If you’re reading XLR8R you probably already own ’nuff albums on XL or Domino, Def Jux and Lex artists have repeatedly rocked your headphones, and you know what’s coming out on Minus or Stones Throw before we do. So this year–our seventh time loving on labels–we focus on labels we’ve (mostly) never quizzed before. For the next six weeks, we'll catch up with brash new dancefloor igniters Fool’s Gold and Dress 2 Sweat, techno champions Mobilee and Traum, and the dubstep damage squad: Hyperdub, Tectonic, Hot Flush. We'll revel in cosmic disco from Ghent and New Jersey, and applaud local pride from Los Angeles to Dublin. And since some of the labels we love are more obscure than, say, Sub Pop or DFA, we'll feature a new artist each week from one of the selected labels. This week take an in-depth look at Feedelity's avant-pop experimentalist, Dominique Leone. Vivian Host and Ken Taylor
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Feedelity / Strømland
Lindstrøm spreads his wings from Norway to San Francisco.
Founder: Hans-Peter Lindstrøm (with Joakim Haugland for Strømland)
Location: Oslo, Norway
Best-known artists: Lindstrøm, Six Cups of Rebel, Plague the Kid
Funny story: [Our best known artists are] all the same person!
Favorite label: Smalltown Supersound
Happy-hour spot: Tim Wendelboe Coffebar in Grunersgate. Simply the best coffee in Scandinavia!
Label mascot: Jesus Christ in bright neon colors.
Biggest disaster: There haven’t been any... yet.
Upcoming: The new Lindstrøm album comes out this month, and the debut album by Christabelle might see the light of day in late 2008.
Pole’s unstoppable dub-tech team.
Founders: Stefan “Pole” Betke and Barbara Preisinger
Location: Kreuzberg and Prenzlauer Berg, Berlin, Germany
Best-known artists: Pole, Deadbeat, Jan Jelinek
Funny story: Pole was supposed to play a late-night show at a big festival. He arrived shortly before his set and the bouncer wouldn’t let him in, saying that there were at least three or four Poles already in, and the real Pole would now have to buy the day ticket, which was 50 pounds.
Favorite label: There are so many other labels that we love and respect.
Happy-hour spot: Club der Visionaere. It’s very nice to sit on the water having a cool drink and meeting people.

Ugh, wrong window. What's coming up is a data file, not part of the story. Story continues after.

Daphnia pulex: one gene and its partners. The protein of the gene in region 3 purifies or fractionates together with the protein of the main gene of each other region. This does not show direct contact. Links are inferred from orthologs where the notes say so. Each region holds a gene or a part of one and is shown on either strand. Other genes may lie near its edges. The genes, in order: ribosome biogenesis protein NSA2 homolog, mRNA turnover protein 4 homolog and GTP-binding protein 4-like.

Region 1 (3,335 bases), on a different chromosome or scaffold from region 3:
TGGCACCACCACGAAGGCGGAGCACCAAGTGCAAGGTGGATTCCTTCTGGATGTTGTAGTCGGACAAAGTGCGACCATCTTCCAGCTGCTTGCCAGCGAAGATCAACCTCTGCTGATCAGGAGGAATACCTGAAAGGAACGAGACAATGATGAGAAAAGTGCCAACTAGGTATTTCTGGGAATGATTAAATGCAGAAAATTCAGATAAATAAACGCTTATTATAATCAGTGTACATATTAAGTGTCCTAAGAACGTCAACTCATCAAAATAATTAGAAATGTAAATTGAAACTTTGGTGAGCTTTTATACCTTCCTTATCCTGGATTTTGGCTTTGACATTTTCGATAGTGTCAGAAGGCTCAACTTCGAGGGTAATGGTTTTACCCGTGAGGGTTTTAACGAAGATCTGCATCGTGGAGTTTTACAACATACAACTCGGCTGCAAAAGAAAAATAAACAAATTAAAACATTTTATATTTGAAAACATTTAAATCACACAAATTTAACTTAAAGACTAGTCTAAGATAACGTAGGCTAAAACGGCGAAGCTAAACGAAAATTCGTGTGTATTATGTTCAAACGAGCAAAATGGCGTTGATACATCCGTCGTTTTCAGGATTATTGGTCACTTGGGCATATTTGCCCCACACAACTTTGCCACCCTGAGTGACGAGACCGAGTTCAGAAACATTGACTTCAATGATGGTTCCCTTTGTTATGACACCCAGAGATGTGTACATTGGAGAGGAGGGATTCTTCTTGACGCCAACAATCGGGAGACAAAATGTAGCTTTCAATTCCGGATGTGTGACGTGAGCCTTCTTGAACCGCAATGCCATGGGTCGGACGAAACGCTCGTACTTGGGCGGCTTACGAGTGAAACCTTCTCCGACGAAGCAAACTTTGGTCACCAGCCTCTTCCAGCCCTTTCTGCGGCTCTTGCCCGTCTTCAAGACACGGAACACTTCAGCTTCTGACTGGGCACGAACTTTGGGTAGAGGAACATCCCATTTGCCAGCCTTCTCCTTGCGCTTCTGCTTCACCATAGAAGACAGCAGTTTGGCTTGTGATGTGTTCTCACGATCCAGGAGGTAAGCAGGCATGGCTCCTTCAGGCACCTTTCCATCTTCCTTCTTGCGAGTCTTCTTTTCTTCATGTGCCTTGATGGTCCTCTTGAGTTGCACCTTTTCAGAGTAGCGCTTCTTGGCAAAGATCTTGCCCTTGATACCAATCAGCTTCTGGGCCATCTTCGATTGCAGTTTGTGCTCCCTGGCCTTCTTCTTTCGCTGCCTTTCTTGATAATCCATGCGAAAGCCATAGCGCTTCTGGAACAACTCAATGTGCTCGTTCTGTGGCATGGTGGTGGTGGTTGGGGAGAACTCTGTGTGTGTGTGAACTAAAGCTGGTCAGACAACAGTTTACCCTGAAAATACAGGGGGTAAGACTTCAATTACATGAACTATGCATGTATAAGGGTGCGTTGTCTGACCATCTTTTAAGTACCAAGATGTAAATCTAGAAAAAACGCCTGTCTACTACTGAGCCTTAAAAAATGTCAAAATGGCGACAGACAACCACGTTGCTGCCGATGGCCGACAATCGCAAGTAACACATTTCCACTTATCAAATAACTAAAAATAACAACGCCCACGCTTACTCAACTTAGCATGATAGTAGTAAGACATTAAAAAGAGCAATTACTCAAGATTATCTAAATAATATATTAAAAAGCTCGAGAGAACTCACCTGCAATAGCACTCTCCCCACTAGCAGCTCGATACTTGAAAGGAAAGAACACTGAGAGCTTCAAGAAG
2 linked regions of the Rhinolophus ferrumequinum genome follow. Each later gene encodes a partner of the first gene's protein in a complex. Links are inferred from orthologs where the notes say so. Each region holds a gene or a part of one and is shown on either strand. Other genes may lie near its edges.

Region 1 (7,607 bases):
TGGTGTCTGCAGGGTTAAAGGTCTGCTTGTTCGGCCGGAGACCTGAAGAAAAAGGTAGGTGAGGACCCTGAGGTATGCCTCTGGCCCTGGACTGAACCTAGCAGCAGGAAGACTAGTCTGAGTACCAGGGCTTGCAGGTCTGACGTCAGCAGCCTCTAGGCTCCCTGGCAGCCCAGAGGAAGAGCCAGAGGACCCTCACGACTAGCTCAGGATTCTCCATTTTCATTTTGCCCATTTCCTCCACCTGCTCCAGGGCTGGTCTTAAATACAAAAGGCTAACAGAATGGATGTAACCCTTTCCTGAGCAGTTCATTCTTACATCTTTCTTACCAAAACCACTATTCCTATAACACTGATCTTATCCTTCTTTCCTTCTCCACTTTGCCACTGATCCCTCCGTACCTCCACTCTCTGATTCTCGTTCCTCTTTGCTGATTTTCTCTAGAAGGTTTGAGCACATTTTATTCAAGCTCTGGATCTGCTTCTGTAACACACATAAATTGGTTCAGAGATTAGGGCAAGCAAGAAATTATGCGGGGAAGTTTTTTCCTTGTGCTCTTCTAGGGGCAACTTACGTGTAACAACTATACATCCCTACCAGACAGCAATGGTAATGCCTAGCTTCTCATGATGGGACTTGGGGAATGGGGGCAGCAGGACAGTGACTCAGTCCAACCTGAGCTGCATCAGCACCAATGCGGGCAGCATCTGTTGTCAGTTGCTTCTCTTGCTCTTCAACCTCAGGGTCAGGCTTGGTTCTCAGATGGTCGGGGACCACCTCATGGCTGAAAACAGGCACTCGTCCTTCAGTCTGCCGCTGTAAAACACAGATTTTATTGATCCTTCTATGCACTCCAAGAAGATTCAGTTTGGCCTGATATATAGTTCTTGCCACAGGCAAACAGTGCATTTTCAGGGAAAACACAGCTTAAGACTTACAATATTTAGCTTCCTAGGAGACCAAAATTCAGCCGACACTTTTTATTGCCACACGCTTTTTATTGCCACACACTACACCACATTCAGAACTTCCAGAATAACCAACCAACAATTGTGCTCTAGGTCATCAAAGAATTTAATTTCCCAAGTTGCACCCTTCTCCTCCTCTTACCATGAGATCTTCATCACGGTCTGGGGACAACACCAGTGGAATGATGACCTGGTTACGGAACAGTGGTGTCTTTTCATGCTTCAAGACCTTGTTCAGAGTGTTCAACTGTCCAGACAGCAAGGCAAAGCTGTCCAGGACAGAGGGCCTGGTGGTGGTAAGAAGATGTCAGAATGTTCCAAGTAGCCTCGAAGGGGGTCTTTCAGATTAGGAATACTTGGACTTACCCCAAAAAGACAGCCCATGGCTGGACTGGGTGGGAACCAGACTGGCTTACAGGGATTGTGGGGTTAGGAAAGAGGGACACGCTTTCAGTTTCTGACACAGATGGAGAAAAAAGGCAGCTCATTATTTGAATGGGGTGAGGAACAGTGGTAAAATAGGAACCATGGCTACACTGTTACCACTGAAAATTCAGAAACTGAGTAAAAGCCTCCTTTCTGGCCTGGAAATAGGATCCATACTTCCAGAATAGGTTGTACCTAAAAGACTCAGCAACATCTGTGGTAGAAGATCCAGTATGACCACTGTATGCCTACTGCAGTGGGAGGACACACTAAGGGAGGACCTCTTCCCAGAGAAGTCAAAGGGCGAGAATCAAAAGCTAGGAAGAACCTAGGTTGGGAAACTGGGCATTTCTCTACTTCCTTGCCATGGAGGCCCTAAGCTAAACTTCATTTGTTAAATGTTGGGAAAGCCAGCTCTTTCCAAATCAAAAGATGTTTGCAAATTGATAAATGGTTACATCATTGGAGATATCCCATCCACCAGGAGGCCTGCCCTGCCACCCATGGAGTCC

Label mascot: Our little Hawaiian palm tree.
Biggest disaster: On the Staedtizism 4 compilation, one of our artists referred to a track by Fatback Band as a tribute and we got sued by the publisher. We had to call the whole release back shortly after street date and lost a lot of money–though Staedtizism 4 was a great record.
Upcoming: Reissues of Pole’s 1, 2, 3 trilogy, a few 12”s by Pole, and a new Round Black Ghosts compilation in late fall.
Lush house and future funk from Sonar Kollektiv’s lovechild.
Founders: Dixon, Matthias Bombach, and Frank and Kristian from Âme
Location: Friedrichstrasse, Berlin, Germany
Best-known artists: Henrik Schwarz, Château Flight, Tokyo Black Star
Funny story: A certain DJ keeps on losing his mobile phone all over this planet and spends hours getting people to send it back to him. Well, actually it is Matthias who has to do this for him... It’s a neverending story and far from being funny anymore. Fact!
Favorite label: All the labels that really care about the music, take risks, and don’t release things that they don’t dig.
Happy-hour spot: The little Italian sandwich and coffeeshop across the street. Heavily supported!
Label mascot: Niko Bellic and Darth Vader!
Biggest disaster: We manufactured a special package for our Muting the Noise CD. It’s a high-quality, debossed linen book with 60 pages that contain nothing at all. We muted all the noise! In addition, we successfully managed to hide the CD and make it as hard as possible for people to get out. You should see the faces of the people who open that package!
Upcoming: New music from Âme (with Henrik Schwarz & Dixon) and Laurent Garnier, and a Toyko Black Star album.
Dutch downtempo fiends top our list for future jazz grooves.
Location: Rotterdam, The Netherlands